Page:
Examples:

  • She had visited her Japanese relatives once in 1993 before she moved in with them in 1996.
  • She visited her Japanese relatives once in 1993 before she moved in with them in 1996.

HOWEVER

If the Past Perfect is not referring to an action at a specific time, Past Perfect is not optional. Compare the examples below. Here Past Perfect is referring to a lack of experience rather than an action at a specific time. For this reason, Simple Past cannot be used.

Examples:

  • She never saw a bear before she moved to Alaska. Not Correct
  • She had never seen a bear before she moved to Alaska. Correct

ADVERB PLACEMENT

The examples below show the placement for grammar adverbs such as: always, only, never, ever, still, just, etc.

Examples:

  • You had previously studied English before you moved to New York.
  • Had you previously studied English before you moved to New York?

ACTIVE / PASSIVE

Examples:

  • George had repaired many cars before he received his mechanic’s license. Active
  • Many cars had been repaired by George before he received his mechanic’s license. Passive

 

EXERCISES AND RELATED TOPICS

 

 

FORM

[had + past participle]

Examples:

  • You had studied English before you moved to New York.
  • Had you studied English before you moved to New York?
  • You had not studied English before you moved to New York.

Complete List of Past Perfect Forms

USE 1 Completed Action Before Something in the Past

The Past Perfect expresses the idea that something occurred before another action in the past. It can also show that something happened before a specific time in the past.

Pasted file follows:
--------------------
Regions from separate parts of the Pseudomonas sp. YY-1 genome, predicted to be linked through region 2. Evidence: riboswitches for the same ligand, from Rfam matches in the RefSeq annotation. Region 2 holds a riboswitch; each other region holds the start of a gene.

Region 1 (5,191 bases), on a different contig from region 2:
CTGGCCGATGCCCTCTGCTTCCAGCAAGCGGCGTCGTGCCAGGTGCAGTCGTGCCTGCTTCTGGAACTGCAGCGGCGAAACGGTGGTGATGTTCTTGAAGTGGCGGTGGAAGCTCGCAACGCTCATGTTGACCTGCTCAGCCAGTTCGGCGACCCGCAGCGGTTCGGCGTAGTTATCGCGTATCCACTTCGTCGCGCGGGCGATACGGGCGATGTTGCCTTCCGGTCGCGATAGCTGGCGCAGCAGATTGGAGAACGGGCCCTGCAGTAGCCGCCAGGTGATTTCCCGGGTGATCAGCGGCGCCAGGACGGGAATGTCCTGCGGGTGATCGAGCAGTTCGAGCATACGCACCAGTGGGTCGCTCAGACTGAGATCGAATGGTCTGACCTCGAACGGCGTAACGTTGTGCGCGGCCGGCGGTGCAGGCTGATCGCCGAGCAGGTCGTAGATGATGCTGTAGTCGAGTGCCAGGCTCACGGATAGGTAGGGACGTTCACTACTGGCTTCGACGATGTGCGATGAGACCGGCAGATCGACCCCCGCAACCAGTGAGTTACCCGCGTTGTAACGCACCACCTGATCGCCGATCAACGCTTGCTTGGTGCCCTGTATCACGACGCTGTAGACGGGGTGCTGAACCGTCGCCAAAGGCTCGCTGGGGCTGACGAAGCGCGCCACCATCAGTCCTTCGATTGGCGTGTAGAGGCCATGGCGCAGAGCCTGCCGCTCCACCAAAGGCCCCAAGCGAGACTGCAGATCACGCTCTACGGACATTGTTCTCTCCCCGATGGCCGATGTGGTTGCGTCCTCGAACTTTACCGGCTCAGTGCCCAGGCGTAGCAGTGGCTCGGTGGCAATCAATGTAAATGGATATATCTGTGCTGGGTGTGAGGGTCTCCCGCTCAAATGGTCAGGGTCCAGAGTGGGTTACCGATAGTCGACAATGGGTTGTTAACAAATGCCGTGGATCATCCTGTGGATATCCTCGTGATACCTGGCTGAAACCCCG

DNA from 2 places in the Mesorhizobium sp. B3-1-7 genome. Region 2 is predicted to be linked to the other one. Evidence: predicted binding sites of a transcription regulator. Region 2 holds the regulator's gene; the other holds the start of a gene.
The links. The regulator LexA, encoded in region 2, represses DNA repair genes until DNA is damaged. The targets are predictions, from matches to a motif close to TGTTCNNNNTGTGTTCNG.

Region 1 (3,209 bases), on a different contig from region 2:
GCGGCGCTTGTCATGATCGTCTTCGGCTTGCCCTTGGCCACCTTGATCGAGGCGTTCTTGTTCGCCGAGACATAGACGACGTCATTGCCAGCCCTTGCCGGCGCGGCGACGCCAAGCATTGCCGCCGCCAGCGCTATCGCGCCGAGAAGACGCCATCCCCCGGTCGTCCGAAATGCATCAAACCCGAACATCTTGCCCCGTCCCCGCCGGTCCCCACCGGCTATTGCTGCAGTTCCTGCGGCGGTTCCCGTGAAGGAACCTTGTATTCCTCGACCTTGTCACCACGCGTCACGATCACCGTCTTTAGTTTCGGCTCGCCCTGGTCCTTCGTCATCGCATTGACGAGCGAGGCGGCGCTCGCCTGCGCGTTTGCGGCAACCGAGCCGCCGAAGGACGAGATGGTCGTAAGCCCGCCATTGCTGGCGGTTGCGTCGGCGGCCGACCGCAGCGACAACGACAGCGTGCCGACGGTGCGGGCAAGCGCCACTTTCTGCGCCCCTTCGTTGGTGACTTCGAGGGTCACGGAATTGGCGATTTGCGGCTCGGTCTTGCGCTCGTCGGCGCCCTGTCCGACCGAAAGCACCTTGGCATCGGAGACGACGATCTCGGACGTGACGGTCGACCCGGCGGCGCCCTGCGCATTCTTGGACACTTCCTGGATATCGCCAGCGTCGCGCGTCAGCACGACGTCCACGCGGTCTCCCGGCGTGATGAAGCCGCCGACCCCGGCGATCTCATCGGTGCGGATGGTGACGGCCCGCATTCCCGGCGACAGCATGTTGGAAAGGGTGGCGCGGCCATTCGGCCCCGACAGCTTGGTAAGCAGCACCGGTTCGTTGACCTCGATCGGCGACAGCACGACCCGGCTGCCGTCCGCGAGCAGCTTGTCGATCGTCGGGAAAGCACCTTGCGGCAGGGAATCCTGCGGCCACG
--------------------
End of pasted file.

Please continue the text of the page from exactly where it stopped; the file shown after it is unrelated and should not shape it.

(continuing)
Examples:

  • had never seen such a beautiful beach before I went to Kauai.
  • I did not have any money because I had lost my wallet.
  • Tony knew Istanbul so well because he had visited the city several times.
  • Had Susan ever studied Thai before she moved to Thailand?
  • She only understood the movie because she had read the book.
  • Kristine had never been to an opera before last night.
  • We were not able to get a hotel room because we had not booked in advance.
  • A: Had you ever visited the U.S. before your trip in 2006?
    B: Yes, I had been to the U.S. once before.

USE 2 Duration Before Something in the Past (Non-Continuous Verbs)

With Non-Continuous Verbs and some non-continuous uses of Mixed Verbs, we use the Past Perfect to show that something started in the past and continued up until another action in the past.

Examples:

  • We had had that car for ten years before it broke down.
  • By the time Alex finished his studies, he had been in London for over eight years.
  • They felt bad about selling the house because they had owned it for more than forty years.